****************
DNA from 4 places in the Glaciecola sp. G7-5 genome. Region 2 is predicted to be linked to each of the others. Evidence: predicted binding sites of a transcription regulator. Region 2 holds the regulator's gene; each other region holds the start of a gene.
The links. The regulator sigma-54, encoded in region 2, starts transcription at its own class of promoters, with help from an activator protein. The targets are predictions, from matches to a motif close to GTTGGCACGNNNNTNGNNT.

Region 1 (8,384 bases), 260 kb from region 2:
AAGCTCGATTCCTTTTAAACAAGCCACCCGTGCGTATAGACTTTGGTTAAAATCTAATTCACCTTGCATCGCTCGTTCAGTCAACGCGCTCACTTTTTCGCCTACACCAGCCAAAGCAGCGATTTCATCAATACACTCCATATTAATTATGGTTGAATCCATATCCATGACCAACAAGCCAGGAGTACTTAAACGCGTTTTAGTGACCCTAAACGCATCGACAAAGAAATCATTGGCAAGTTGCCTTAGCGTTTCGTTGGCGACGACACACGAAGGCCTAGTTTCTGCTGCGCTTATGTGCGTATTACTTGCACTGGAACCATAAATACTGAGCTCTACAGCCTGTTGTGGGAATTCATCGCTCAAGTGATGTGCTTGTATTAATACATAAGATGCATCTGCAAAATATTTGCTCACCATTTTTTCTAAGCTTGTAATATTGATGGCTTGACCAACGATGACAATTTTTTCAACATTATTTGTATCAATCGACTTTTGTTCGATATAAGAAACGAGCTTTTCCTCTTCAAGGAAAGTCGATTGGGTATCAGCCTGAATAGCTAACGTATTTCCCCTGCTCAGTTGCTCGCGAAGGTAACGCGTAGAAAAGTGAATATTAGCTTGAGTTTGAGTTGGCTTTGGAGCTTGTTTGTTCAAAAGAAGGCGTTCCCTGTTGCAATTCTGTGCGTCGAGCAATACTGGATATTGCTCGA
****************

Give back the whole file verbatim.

DNA from 4 places in the Glaciecola sp. G7-5 genome. Region 2 is predicted to be linked to each of the others. Evidence: predicted binding sites of a transcription regulator. Region 2 holds the regulator's gene; each other region holds the start of a gene.
The links. The regulator sigma-54, encoded in region 2, starts transcription at its own class of promoters, with help from an activator protein. The targets are predictions, from matches to a motif close to GTTGGCACGNNNNTNGNNT.

Region 1 (8,384 bases), 260 kb from region 2:
AAGCTCGATTCCTTTTAAACAAGCCACCCGTGCGTATAGACTTTGGTTAAAATCTAATTCACCTTGCATCGCTCGTTCAGTCAACGCGCTCACTTTTTCGCCTACACCAGCCAAAGCAGCGATTTCATCAATACACTCCATATTAATTATGGTTGAATCCATATCCATGACCAACAAGCCAGGAGTACTTAAACGCGTTTTAGTGACCCTAAACGCATCGACAAAGAAATCATTGGCAAGTTGCCTTAGCGTTTCGTTGGCGACGACACACGAAGGCCTAGTTTCTGCTGCGCTTATGTGCGTATTACTTGCACTGGAACCATAAATACTGAGCTCTACAGCCTGTTGTGGGAATTCATCGCTCAAGTGATGTGCTTGTATTAATACATAAGATGCATCTGCAAAATATTTGCTCACCATTTTTTCTAAGCTTGTAATATTGATGGCTTGACCAACGATGACAATTTTTTCAACATTATTTGTATCAATCGACTTTTGTTCGATATAAGAAACGAGCTTTTCCTCTTCAAGGAAAGTCGATTGGGTATCAGCCTGAATAGCTAACGTATTTCCCCTGCTCAGTTGCTCGCGAAGGTAACGCGTAGAAAAGTGAATATTAGCTTGAGTTTGAGTTGGCTTTGGAGCTTGTTTGTTCAAAAGAAGGCGTTCCCTGTTGCAATTCTGTGCGTCGAGCAATACTGGATATTGCTCGA